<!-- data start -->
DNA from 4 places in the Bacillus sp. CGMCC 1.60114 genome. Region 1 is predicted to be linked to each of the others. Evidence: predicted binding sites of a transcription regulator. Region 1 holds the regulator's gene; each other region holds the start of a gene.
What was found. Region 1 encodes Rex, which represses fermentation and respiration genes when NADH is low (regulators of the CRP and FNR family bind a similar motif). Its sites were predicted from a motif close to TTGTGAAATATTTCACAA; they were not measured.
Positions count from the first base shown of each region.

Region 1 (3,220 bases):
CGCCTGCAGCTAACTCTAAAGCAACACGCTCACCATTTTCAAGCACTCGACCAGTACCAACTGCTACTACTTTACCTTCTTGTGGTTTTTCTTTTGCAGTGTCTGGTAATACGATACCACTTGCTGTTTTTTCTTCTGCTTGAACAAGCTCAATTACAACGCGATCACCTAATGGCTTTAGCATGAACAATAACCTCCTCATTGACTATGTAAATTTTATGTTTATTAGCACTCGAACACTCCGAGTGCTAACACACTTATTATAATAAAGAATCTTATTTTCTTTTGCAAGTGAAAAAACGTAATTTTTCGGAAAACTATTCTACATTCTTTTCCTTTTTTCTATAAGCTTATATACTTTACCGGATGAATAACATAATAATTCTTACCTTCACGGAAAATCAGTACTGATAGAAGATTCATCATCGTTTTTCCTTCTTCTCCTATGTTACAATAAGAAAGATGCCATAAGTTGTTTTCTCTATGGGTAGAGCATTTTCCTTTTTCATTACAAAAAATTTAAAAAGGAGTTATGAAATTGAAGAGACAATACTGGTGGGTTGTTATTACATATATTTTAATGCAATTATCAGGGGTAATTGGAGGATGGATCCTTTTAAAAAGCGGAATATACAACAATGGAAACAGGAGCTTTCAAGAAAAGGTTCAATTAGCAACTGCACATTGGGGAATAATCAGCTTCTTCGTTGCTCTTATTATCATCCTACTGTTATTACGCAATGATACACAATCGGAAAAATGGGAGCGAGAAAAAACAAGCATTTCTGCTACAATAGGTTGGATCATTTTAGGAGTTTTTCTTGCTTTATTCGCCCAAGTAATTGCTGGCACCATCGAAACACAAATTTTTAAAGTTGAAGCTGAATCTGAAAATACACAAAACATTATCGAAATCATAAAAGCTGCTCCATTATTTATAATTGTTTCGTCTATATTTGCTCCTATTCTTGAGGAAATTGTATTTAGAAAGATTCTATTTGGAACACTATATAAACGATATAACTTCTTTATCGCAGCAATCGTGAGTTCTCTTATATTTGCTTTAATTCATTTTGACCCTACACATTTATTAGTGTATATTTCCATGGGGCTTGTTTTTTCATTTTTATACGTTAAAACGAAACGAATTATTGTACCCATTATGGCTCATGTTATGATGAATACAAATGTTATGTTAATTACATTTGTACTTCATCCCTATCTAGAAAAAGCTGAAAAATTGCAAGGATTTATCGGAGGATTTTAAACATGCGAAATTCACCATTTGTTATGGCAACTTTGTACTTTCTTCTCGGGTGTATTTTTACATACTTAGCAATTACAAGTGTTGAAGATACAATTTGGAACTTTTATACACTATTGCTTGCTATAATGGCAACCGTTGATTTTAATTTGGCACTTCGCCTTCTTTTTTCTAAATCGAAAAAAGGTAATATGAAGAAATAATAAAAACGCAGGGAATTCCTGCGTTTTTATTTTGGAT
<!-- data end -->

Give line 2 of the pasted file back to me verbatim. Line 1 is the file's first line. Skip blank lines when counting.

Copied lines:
What was found. Region 1 encodes Rex, which represses fermentation and respiration genes when NADH is low (regulators of the CRP and FNR family bind a similar motif). Its sites were predicted from a motif close to TTGTGAAATATTTCACAA; they were not measured.